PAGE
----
Author Topic: Endurance & Temperature  (Read 911 times)

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adarqui

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Endurance & Temperature
« on: September 18, 2016, 03:11:00 pm »
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pvplvspdlvsd

adarqui

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Re: Endurance & Temperature
« Reply #1 on: September 18, 2016, 03:11:40 pm »
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http://well.blogs.nytimes.com/2010/11/03/phys-ed-will-training-in-the-heat-improve-your-performance/?_r=0

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The cyclists who were heat acclimated performed anywhere from 4 to 8 percent better than they had before they trained in the heat, while the control group did not improve at all.

adarqui

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Re: Endurance & Temperature
« Reply #2 on: September 18, 2016, 03:27:46 pm »
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http://www.runningstrong.com/temperature.html

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Let's say your athlete has previously turned in a 3:00 marathon in cool temperatures (40 degrees F). Today's race day dawns with a WBGT temperature of 60 degrees F (15 C). Based on this research, it's reasonable to anticipate they'll be about 6% slower than they would be at around 40F. If you do the math for your 3:00 marathoner, you'll find it changes the anticipated finish time to about a 3:10. Pace per mile should be adjusted from the "planned" 6:52 to a more realistic 7:17. Failure to take the environmental conditions into account will likely come with a penalty later in the race!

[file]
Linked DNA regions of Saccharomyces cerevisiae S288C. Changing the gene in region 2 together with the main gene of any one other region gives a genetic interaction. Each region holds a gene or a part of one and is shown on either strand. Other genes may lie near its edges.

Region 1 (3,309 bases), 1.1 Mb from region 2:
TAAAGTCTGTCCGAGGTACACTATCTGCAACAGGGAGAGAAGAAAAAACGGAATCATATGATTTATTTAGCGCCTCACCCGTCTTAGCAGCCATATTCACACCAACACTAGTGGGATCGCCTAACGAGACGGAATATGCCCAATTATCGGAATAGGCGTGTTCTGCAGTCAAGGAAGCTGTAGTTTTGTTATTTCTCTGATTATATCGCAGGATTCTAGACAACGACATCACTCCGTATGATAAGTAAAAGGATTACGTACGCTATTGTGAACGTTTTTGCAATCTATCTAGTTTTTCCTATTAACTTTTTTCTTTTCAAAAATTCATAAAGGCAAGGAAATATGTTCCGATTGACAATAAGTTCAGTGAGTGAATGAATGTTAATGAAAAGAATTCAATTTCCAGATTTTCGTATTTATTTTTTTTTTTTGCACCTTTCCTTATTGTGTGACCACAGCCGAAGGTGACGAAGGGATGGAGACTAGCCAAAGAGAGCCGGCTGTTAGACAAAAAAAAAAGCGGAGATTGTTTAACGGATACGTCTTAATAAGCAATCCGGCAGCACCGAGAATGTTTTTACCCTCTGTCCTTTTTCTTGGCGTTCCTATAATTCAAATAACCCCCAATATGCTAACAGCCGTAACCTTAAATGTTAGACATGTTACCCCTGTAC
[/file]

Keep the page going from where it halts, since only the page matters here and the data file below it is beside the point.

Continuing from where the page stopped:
adarqui

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Re: Endurance & Temperature
« Reply #3 on: October 04, 2016, 10:31:11 am »
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saw someone quote this in a running chat:

10:28 < Mattias> Found it! "While all running improves blood volume, a 2012 study from New Zealand documented significantly increased plasma volume and performance following training in the heat, with the stipulation that mild dehydration (no more than 2 percent) must be allowed to occur to reap the full benefit. Runner's  World's Alex Hutchinson noted in his blog, Sweat Science, that studies like this illustrate "the importance of allowing your body to undergo training-induced stresses, rather than making heroic efforts to cushion your body from discomfort...[Leaving] the water bottle at home may be a good call.""

nice.